Thursday, January 26, 2012

Saint Macrina's influence on her brother Saint Basil

By Sr. Teresa Forcades (English translation by Rebel Girl)
Un Manament Nou

NOTE: These current columns by Sr. Teresa, which we will be gradually translating into English, are extracts from her most recent book, published in Catalan in 2011 by the Abadía de Montserrat, Ser persona, avui: estudi del concepte de ‘persona’ en la teologia trinitària clàssica i de la seva relació amb la noció moderna de llibertat ["Being a person today: a study in the concept of 'person' in classic Trinitarian theology and its relationship to the modern notion of freedom"].

At the end of this study of the Trinitarian theology of Basil, I will go into some aspects of life relevant to this issue such as the influence of Saint Macrina the Younger (327-379). In recent years there have been several studies that examine the extent to which the conversion of Basil and his love for the Scriptures were the result of the example and influence of his older sister, Macrina, founder of the dual monastery (women and men) of Annisa and abbess of the same until her death, and how we must recognize the responsibility of St. Macrina for the monastic rule called the Rule of St. Basil.

Saint Macrina was the oldest of what was perhaps the most notable family in the history of Christianity. Her paternal grandmother was Saint Macrina the Elder, disciple of the disciples of Saint Gregory Thaumaturgus, evangelist of Cappadocia, whose master was the great Origen. Her parents were Saint Basil of Pontus and Saint Emmelia of Caesarea, and among her siblings we find Saint Basil, Bishop of Caesarea, Naucratis the ascetic, Saint Gregory, bishop of Nyssa, and the monk Peter, bishop of Sebaste. The parents of this family belonged to the first generation of Christians in the Constantine era, but Macrina the Younger was raised by her grandmother Macrina the Elder, who still belonged to the generation of pre-Constantinian Christians, a generation of martyrs and confessors, accustomed to suffering persecution as members of an illegal religion.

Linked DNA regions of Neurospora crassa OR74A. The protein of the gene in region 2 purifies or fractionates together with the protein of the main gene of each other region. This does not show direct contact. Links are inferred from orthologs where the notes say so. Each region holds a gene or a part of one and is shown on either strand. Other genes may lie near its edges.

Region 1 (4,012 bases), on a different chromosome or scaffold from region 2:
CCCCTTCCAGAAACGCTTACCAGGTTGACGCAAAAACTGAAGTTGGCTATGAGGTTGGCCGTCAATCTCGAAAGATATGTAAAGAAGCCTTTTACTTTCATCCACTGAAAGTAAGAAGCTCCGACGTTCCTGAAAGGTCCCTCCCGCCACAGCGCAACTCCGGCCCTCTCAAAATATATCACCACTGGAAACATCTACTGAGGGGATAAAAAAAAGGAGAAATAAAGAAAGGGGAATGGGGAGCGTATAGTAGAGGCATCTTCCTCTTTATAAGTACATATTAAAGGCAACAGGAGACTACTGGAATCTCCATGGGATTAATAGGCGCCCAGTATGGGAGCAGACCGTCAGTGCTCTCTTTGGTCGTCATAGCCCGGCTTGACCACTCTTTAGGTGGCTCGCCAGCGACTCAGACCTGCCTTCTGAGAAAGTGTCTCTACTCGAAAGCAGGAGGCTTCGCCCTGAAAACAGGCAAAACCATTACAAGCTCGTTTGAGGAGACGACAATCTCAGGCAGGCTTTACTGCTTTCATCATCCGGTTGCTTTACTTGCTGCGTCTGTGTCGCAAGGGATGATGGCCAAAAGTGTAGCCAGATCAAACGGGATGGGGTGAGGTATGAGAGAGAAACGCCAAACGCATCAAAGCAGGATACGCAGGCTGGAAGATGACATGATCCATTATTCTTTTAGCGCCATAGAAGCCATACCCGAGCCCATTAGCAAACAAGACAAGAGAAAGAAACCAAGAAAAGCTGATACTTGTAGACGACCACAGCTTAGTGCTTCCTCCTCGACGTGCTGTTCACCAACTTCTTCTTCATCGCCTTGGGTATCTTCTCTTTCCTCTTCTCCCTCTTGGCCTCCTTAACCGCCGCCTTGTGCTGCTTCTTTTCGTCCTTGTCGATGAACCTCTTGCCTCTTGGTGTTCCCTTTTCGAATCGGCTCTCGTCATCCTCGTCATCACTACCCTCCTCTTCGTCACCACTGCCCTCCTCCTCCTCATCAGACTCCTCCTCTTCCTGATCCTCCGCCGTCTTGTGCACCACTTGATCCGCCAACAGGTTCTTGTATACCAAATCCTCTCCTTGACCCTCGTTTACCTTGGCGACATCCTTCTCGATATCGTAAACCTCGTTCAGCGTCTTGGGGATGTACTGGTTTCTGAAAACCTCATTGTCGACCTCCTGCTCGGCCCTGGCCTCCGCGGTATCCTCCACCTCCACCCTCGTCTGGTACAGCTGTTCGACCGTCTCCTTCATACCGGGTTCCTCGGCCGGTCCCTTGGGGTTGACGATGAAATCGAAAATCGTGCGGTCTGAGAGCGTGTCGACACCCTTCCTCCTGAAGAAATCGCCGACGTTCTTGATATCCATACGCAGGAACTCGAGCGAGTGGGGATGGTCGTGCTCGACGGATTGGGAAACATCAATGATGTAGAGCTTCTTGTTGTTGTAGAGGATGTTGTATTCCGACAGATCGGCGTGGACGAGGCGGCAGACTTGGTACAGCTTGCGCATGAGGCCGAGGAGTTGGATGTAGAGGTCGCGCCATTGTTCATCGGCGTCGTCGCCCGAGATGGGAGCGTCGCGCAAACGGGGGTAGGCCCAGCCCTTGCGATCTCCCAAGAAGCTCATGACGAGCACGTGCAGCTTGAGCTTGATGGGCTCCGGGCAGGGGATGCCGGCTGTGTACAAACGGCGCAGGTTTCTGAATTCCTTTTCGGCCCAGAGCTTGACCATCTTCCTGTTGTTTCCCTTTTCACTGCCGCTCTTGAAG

When Macrina the Younger was twelve years old she was engaged to a young lawyer working in the office of her father, but her intended died soon after. Surprising and even scandalizing her family, Macrina then flatly refused to consider any other proposal of marriage and decided to devote herself to God as a virgin widow, starting in the family home a life dedicated to prayer, study of the Scriptures, and works of charity.

From age ten to seventeen, Basil lived in the family home with his ascetic sister, who was only two years older than him. From seventeen to twenty-seven, Basil studied in Caesarea, Constantinople and Athens. During these ten years, the family home, under the guidance and inspiration of Macrina, gradually transformed itself into one of the earliest Christian monasteries that - unlike the groups of ascetics in the Thebaid desert - included women, men and children and was structured as a real alternative society, as a steady prophetic sign in the world, in full communion with the bishop and the local Church. Macrina's monastery held properties and administered them for the benefit of the poor. It also had animals and craft workshops. Everyone took part in the manual labor and functions that were necessary for the maintenance of the house. They lived with simplicity and order and a life of faith structured around the recitation of psalms, which they chanted together several times a day.

Photo: Icon of St. Macrina with her brothers St. Basil the Great, St. Gregory of Nyssa and Peter, bishop of Sebaste.

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